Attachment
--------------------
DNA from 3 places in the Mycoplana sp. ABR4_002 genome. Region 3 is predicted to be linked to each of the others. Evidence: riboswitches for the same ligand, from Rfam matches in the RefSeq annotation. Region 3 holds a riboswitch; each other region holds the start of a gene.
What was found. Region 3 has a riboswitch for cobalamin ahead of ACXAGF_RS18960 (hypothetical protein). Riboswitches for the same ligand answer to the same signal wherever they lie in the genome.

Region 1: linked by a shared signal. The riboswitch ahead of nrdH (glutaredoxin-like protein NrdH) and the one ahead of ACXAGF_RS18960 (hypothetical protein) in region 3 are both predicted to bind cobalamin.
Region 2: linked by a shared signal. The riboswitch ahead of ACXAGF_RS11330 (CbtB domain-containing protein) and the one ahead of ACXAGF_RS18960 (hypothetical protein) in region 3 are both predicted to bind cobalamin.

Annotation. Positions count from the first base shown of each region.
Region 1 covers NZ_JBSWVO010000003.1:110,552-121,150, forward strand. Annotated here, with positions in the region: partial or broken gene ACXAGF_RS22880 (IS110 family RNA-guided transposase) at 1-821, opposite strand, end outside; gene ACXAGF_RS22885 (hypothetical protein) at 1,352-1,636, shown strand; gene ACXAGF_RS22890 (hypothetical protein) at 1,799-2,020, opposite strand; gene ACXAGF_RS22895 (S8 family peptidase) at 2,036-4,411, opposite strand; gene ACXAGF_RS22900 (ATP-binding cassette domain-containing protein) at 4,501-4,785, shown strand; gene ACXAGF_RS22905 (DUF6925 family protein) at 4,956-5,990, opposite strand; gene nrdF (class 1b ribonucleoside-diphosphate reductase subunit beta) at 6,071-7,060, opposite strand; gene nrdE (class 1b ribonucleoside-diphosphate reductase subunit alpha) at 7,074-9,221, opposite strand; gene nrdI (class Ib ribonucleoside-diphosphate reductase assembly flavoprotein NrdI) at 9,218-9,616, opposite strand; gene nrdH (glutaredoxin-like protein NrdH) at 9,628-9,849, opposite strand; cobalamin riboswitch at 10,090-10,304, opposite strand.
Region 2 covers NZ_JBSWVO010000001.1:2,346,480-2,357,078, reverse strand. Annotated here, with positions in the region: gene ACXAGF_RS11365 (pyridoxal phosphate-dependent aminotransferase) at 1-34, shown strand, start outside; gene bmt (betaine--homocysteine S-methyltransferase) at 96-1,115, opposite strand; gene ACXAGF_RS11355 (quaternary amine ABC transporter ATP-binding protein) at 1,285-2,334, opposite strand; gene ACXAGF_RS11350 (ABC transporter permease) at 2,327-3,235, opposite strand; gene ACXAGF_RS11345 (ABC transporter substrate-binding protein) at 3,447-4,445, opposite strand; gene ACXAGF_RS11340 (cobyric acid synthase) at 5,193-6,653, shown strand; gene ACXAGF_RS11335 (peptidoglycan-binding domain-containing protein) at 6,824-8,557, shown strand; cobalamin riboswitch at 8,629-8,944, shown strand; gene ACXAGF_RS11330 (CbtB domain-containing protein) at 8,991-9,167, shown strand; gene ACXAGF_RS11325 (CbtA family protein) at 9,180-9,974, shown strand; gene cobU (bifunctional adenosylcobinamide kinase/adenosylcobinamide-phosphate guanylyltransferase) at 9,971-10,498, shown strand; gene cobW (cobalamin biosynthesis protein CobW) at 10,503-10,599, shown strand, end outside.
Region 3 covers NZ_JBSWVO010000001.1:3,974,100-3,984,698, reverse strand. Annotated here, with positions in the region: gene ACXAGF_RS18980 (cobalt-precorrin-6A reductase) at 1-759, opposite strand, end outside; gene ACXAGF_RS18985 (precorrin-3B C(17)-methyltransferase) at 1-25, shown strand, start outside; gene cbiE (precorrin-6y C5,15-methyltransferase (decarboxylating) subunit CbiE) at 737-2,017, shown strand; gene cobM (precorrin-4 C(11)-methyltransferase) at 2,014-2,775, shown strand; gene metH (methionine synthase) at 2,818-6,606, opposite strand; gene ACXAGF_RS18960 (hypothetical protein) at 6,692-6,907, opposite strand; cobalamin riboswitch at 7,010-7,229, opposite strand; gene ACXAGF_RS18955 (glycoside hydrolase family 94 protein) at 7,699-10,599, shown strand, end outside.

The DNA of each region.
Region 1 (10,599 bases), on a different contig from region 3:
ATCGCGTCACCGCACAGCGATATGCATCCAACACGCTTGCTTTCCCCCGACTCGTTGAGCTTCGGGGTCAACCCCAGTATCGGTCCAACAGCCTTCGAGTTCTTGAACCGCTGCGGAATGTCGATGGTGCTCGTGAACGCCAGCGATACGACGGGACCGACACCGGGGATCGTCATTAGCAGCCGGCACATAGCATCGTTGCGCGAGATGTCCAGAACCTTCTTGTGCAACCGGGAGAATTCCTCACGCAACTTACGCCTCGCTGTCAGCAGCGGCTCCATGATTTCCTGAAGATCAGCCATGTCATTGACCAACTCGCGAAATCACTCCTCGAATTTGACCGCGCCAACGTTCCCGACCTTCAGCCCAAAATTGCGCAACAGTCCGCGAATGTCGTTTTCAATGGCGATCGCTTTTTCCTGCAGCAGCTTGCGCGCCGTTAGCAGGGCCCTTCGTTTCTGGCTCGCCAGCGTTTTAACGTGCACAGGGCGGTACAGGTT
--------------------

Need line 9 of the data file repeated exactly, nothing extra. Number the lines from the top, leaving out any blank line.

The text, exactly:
The DNA of each region.